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1.
Eur J Epidemiol ; 37(5): 549-561, 2022 May.
Article in English | MEDLINE | ID: covidwho-1872578

ABSTRACT

Household transmission studies are useful to quantify SARS-CoV-2 transmission dynamics. We conducted a remote prospective household study to quantify transmission, and the effects of subject characteristics, household characteristics, and implemented infection control measures on transmission. Households with a laboratory-confirmed SARS-CoV-2 index case were enrolled < 48 h following test result. Follow-up included digitally daily symptom recording, regular nose-throat self-sampling and paired dried blood spots from all household members. Samples were tested for virus detection and SARS-CoV-2 antibodies. Secondary attack rates (SARs) and associated factors were estimated using logistic regression. In 276 households with 920 participants (276 index cases and 644 household members) daily symptom diaries and questionnaires were completed by 95%, and > 85% completed sample collection. 200 secondary SARS-CoV-2 infections were detected, yielding a household SAR of 45.7% (95% CI 39.7-51.7%) and per-person SAR of 32.6% (95%CI: 28.1-37.4%). 126 (63%) secondary cases were detected at enrollment. Mild (aRR = 0.57) and asymptomatic index cases (aRR = 0.29) were less likely to transmit SARS-CoV-2, compared to index cases with an acute respiratory illness (p = 0.03 for trend), and child index cases (< 12 years aRR = 0.60 and 12-18 years aRR = 0.85) compared to adults (p = 0.03 for trend). Infection control interventions in households had no significant effect on transmission. We found high SARs with the majority of transmissions occuring early after SARS-CoV-2 introduction into the household. This may explain the futile effect of implemented household measures. Age and symptom status of the index case influence secondary transmission. Remote, digitally-supported study designs with self-sampling are feasible for studying transmission under pandemic restrictions.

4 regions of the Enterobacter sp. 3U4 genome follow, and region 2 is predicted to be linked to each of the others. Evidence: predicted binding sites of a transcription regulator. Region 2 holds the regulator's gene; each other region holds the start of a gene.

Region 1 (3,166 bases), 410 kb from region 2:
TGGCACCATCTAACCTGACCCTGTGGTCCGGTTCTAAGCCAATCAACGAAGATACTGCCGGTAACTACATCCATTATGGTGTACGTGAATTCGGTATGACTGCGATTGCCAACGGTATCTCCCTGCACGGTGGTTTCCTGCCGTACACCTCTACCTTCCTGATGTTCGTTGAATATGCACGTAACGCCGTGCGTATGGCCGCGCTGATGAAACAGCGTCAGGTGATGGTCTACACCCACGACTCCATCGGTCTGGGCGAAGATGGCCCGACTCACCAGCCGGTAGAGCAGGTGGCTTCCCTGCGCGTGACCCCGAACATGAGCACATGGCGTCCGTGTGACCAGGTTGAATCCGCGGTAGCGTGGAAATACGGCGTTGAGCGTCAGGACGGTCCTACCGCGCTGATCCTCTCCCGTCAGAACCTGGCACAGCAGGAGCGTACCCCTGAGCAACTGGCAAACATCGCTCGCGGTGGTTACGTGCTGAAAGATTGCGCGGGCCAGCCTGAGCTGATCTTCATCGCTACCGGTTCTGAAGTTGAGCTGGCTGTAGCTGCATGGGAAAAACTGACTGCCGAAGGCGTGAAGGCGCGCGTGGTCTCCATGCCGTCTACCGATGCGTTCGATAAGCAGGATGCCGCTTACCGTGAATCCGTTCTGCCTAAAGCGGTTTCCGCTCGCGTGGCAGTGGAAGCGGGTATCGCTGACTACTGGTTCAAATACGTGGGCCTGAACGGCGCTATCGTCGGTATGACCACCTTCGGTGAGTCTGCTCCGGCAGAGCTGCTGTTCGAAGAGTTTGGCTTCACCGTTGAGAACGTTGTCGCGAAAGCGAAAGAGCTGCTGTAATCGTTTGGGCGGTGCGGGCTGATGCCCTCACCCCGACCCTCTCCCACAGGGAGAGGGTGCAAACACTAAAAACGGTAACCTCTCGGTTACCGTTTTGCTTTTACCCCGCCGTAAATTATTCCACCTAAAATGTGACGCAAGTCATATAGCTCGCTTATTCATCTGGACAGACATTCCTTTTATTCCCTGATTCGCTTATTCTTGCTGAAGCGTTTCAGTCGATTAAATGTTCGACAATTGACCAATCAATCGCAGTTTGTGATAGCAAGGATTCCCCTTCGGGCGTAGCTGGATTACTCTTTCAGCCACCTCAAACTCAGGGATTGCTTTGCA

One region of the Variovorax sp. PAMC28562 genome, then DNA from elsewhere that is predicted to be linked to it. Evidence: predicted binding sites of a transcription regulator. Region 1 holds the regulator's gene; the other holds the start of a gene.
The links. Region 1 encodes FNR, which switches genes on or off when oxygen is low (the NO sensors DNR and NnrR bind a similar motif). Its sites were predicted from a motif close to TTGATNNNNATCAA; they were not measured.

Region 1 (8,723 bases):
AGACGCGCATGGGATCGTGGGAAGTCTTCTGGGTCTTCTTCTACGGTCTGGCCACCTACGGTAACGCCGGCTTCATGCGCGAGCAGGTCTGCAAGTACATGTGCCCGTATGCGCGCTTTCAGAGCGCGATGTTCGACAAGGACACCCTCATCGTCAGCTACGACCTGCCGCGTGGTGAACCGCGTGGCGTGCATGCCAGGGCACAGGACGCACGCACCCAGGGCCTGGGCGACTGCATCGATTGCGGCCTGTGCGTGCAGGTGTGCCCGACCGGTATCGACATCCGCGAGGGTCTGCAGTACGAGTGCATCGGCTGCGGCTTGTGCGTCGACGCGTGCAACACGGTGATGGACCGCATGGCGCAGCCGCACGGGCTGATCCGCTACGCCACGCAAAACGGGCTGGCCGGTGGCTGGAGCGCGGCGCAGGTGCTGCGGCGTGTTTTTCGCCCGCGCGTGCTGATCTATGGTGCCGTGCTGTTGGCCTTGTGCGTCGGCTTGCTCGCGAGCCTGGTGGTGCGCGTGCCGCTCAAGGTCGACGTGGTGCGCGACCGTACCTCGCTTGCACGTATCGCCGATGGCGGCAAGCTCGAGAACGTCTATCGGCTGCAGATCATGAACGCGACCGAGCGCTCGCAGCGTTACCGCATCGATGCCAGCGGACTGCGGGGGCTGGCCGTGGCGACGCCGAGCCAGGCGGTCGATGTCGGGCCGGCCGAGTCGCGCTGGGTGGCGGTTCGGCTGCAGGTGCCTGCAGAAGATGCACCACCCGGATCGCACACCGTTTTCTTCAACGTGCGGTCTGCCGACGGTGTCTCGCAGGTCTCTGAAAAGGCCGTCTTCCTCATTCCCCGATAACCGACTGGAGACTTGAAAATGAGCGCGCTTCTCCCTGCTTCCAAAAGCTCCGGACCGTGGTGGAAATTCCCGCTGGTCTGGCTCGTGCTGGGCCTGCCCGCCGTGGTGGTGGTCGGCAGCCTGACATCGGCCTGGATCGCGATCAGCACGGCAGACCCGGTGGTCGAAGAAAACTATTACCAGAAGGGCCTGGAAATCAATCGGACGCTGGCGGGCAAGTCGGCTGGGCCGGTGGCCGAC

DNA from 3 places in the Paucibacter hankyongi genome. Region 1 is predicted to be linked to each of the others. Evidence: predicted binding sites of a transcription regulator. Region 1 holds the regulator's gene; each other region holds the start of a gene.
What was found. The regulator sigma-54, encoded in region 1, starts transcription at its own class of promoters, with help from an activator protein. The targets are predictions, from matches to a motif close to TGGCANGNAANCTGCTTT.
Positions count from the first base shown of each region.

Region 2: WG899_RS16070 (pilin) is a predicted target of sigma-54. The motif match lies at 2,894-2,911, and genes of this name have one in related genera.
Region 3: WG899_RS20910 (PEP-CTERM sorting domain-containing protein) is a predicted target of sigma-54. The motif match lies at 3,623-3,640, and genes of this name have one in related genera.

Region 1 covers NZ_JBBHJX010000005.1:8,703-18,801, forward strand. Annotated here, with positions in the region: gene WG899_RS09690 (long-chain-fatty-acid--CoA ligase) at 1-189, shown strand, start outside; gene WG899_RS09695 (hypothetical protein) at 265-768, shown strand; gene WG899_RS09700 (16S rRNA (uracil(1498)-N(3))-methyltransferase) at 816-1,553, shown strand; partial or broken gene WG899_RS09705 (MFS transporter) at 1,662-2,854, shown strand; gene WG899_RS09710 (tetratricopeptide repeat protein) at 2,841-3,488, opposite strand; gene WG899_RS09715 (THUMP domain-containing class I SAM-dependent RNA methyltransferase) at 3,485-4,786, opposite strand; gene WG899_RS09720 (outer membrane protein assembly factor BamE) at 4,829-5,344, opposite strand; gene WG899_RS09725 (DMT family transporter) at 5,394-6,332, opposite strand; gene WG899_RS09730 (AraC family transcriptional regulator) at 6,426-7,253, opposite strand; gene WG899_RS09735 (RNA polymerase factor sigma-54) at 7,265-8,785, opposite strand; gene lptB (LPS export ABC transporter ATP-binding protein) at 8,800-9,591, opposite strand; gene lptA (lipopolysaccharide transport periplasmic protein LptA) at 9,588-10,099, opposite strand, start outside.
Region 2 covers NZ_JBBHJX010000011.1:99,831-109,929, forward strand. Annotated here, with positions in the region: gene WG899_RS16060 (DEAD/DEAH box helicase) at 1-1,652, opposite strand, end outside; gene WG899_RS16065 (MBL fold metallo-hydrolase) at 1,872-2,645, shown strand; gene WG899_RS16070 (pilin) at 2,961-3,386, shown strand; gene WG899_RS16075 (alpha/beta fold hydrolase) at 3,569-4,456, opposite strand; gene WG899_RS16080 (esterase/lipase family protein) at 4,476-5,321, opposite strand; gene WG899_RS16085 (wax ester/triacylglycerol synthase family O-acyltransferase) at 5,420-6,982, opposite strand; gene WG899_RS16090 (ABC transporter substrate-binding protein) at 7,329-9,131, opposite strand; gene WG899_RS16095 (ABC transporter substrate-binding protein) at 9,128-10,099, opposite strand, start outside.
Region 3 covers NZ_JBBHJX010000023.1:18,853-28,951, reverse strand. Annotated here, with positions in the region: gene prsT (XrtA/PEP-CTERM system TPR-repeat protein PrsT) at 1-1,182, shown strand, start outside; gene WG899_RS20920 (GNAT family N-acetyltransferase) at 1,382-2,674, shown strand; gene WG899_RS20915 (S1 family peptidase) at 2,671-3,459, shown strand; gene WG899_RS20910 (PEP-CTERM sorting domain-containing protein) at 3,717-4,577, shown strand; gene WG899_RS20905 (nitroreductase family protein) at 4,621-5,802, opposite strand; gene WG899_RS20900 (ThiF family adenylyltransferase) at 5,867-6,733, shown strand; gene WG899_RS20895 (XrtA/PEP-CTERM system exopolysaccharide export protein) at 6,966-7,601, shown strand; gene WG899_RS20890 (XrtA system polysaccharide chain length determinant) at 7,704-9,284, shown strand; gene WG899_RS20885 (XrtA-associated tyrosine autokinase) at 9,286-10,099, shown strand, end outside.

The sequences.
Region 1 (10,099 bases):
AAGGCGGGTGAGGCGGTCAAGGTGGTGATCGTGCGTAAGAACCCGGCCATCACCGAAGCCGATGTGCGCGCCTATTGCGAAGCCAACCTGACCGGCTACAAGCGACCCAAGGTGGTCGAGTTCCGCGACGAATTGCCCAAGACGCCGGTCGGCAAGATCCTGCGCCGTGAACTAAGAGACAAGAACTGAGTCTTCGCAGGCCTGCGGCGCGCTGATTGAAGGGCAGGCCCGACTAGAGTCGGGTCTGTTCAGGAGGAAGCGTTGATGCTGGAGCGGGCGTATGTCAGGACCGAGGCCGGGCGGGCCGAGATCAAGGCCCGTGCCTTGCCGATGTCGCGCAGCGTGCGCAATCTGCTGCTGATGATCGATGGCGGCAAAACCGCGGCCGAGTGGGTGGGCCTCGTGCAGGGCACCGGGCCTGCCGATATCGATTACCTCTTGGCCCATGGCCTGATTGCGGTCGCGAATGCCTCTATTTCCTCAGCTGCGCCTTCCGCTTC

Subject(s)
COVID-19 , SARS-CoV-2 , Adult , COVID-19/epidemiology , Child , Family Characteristics , Humans , Pandemics/prevention & control , Prospective Studies
2.
Euro Surveill ; 27(8)2022 02.
Article in English | MEDLINE | ID: covidwho-1714940

ABSTRACT

BackgroundSARS-CoV-2 RT-PCR assays are more sensitive than rapid antigen detection assays (RDT) and can detect viral RNA even after an individual is no longer infectious. RDT can reduce the time to test and the results might better correlate with infectiousness.AimWe assessed the ability of five RDT to identify infectious COVID-19 cases and systematically recorded the turnaround time of RT-PCR testing.MethodsSensitivity of RDT was determined using a serially diluted SARS-CoV-2 stock with known viral RNA concentration. The probability of detecting infectious virus at a given viral load was calculated using logistic regression of viral RNA concentration and matched culture results of 78 specimens from randomly selected non-hospitalised cases. The probability of each RDT to detect infectious cases was calculated as the sum of the projected probabilities for viral isolation success for every viral RNA load found at the time of diagnosis in 1,739 confirmed non-hospitalised COVID-19 cases.ResultsThe distribution of quantification cycle values and estimated RNA loads for patients reporting to drive-through testing was skewed to high RNA loads. With the most sensitive RDT (Abbott and SD Biosensor), 97.30% (range: 88.65-99.77) of infectious individuals would be detected. This decreased to 92.73% (range: 60.30-99.77) for Coris BioConcept and GenBody, and 75.53% (range: 17.55-99.77) for RapiGEN. Only 32.9% of RT-PCR results were available on the same day as specimen collection.ConclusionThe most sensitive RDT detected infectious COVID-19 cases with high sensitivity and may considerably improve containment through more rapid isolation and contact tracing.


Subject(s)
COVID-19 , SARS-CoV-2 , Antigens, Viral/analysis , COVID-19/diagnosis , COVID-19/epidemiology , COVID-19 Testing , Humans , Netherlands/epidemiology , SARS-CoV-2/genetics , Sensitivity and Specificity
3.
PLoS One ; 16(12): e0260894, 2021.
Article in English | MEDLINE | ID: covidwho-1623649

ABSTRACT